The East End Women's Network will celebrate Women's History Month with "Women Making History," featuring the accomplishments of Linda Hobson, a community advocate who worked to help Horton Avenue residents after devastating flooding in Riverhead in 2010.
The event will also spotlight the accomplishments of EEWN's current "Woman of the Year," Regina Calcaterra.
The event will be held on Wednesday at Casa Basso in Westhampton, beginning at 5:30 p.m. with networking, and a dinner and program to follow at 6:30 p.m. Tickets cost $40 for EEWN members with reservations; non-members, $45. Open to the public; non-members are welcome to attend. Credit cards will be accepted the door. For more information call 631-288-1841.
After the flooding, which left her own home and years of priceless family treasures destroyed, Hobson worked with elected officials to help guide her community toward a new beginning.
In October, Hobson attended an event to announce the demolition of homes that were ravaged after 2010 flooding.
Hobson, a social worker who was, like many of her neighbors, left homeless after the flooding, turned tragedy into triumph as she worked tirelessly during the months that followed as a community advocate to help garner funding for residents.
At the October event, Hobson was smiling. "I'm excited," she said. "All of the work has paid off. It 's good to see a community come together this way. No one group could have done this without all the other groups."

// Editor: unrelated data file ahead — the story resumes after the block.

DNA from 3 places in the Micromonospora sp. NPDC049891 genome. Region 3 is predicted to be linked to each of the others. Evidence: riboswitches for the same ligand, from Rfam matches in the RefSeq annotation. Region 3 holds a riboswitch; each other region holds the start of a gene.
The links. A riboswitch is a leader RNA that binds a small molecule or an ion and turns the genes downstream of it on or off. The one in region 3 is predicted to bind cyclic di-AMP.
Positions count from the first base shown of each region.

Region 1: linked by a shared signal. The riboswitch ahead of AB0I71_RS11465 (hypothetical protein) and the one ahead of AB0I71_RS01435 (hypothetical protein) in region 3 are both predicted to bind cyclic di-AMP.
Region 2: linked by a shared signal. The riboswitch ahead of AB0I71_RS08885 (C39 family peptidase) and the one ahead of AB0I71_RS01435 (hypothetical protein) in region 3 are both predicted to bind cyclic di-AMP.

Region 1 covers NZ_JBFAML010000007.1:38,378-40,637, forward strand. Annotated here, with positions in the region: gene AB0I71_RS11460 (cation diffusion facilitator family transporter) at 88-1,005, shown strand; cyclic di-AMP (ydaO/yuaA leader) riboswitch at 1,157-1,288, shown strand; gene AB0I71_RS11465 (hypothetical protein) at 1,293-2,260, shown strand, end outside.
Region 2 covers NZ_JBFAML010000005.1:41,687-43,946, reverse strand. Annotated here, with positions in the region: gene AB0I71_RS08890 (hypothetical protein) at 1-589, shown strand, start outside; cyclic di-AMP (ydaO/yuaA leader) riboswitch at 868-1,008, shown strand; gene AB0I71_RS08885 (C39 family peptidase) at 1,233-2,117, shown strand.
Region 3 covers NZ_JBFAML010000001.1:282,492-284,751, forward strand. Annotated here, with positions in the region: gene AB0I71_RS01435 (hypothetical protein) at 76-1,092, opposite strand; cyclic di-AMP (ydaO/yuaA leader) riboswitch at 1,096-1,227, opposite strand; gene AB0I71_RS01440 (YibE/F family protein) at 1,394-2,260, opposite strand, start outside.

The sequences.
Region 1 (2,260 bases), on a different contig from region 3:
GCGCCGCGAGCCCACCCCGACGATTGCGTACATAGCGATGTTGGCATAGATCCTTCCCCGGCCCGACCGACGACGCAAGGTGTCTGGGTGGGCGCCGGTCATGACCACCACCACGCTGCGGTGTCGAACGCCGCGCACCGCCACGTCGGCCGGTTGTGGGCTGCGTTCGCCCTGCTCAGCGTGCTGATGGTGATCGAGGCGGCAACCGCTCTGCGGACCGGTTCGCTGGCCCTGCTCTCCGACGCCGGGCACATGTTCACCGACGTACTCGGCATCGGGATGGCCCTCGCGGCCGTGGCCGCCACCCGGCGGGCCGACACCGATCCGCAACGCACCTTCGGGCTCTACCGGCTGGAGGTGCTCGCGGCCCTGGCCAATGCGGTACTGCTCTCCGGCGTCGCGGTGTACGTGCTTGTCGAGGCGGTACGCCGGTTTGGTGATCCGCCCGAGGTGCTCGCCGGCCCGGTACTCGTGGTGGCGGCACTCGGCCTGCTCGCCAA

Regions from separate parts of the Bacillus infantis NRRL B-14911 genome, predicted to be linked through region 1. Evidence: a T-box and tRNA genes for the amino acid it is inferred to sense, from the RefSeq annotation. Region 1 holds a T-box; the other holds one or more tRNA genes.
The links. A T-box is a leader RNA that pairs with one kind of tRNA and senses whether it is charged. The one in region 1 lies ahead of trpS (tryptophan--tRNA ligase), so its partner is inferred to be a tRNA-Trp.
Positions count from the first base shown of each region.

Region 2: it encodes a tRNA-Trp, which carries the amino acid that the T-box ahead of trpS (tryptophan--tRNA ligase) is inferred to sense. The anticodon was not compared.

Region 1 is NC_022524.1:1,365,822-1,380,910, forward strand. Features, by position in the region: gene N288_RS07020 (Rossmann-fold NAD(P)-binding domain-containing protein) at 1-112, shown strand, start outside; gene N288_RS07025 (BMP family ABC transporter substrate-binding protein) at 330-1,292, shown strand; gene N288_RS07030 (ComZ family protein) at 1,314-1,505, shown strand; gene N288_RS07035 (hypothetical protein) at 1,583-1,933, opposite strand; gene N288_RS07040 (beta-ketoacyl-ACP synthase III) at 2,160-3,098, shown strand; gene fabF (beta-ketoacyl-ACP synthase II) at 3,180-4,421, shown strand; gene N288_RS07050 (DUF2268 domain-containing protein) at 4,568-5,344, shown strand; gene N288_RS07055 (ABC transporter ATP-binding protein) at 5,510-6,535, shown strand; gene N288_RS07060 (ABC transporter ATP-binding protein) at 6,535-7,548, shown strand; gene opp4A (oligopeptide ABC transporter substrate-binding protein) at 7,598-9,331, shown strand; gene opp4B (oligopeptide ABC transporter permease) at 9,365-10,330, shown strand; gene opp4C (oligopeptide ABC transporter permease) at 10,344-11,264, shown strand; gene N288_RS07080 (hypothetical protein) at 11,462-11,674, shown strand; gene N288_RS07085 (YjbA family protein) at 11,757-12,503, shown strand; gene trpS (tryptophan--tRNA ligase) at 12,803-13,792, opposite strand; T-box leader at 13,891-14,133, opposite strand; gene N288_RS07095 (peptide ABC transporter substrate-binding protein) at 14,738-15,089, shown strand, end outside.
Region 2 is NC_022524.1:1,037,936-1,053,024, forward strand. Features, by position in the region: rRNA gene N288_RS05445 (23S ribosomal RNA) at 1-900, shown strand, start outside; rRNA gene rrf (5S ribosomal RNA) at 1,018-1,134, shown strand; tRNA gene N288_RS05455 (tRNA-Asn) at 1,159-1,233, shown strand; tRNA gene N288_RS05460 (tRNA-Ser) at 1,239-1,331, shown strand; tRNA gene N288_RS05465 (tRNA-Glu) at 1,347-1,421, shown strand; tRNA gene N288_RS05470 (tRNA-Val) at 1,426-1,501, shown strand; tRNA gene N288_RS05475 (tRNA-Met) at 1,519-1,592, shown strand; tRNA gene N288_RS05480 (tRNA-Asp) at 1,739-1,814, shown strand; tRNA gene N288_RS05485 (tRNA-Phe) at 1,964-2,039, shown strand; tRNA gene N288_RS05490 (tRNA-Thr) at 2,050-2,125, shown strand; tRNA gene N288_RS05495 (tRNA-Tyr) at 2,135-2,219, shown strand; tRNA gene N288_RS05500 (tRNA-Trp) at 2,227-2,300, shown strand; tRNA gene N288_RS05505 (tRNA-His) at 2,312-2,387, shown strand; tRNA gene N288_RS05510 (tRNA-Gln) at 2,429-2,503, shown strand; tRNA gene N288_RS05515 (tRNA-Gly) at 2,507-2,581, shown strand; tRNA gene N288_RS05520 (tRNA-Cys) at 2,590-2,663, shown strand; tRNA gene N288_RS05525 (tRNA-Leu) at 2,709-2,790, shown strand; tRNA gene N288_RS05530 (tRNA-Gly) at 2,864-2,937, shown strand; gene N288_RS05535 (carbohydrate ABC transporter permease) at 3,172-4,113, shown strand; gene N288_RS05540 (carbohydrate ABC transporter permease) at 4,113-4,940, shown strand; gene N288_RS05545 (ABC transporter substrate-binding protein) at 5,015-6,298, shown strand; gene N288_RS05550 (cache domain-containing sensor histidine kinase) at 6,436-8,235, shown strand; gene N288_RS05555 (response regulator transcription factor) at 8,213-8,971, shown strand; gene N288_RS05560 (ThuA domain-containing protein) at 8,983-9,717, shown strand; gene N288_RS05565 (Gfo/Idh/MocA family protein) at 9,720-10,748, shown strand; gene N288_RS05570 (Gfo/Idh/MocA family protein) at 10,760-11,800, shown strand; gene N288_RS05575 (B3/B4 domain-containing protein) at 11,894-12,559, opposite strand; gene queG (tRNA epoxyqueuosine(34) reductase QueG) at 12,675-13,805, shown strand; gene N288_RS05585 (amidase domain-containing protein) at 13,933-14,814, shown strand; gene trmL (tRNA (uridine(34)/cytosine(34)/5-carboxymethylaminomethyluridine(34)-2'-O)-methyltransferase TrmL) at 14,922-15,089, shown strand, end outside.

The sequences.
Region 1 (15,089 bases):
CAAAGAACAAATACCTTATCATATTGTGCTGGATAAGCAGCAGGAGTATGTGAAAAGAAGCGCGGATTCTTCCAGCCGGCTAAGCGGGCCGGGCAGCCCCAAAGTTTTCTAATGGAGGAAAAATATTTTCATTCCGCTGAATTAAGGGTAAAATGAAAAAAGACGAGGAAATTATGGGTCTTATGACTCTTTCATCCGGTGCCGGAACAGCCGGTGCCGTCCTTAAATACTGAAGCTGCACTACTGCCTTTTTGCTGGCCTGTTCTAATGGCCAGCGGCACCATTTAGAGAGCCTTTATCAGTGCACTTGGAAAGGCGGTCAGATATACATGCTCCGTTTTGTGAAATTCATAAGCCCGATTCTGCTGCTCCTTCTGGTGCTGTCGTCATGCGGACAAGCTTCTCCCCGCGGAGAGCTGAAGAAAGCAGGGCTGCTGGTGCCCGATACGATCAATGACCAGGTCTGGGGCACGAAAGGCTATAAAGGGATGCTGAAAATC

Hobson said she and former Horton Avenue neighbor would be working with the Long Island Housing Partnership on their new homes.
At the event, which was attended by Suffolk County Executive Steve Bellone, Congressman Tim Bishop, and Riverhead Town officials, Hobson thanked all levels of government who came together for the good of a community.
Riverhead Town acquired the parcels, the flood-ravaged homes were torn down and the land ulitmately will revert to wetlands.
The town planned to make improvements to the drainage infrastructure to mitigate flood damages to the remaining properties on Horton Avenue.
Horton Avenue residents lost not only their homes, but lifetimes of memories and photographs; many saw all their worldly possessions swept away during the flooding. Flood damage and, later, mold, rendered cherished possessions unsalvageable.
Bellone, at the time, joked that Horton Avenue should be renamed "Hobson's Way," for all of Hobson's herculean efforts as a community advocate to help her neighbors.
Calcaterra, EEWN organizers said, made history when she became the first female Chief Deputy County Executive of Suffolk County, as well as the first woman to head a Moreland Commission.
The Moreland Commission is tasked with investigating New York's power utilities' preparation and response to the major storms that have devastated communities in the State of New York over the past two years, including Hurricane Sandy, Hurricane Irene, and Tropical Storm Lee.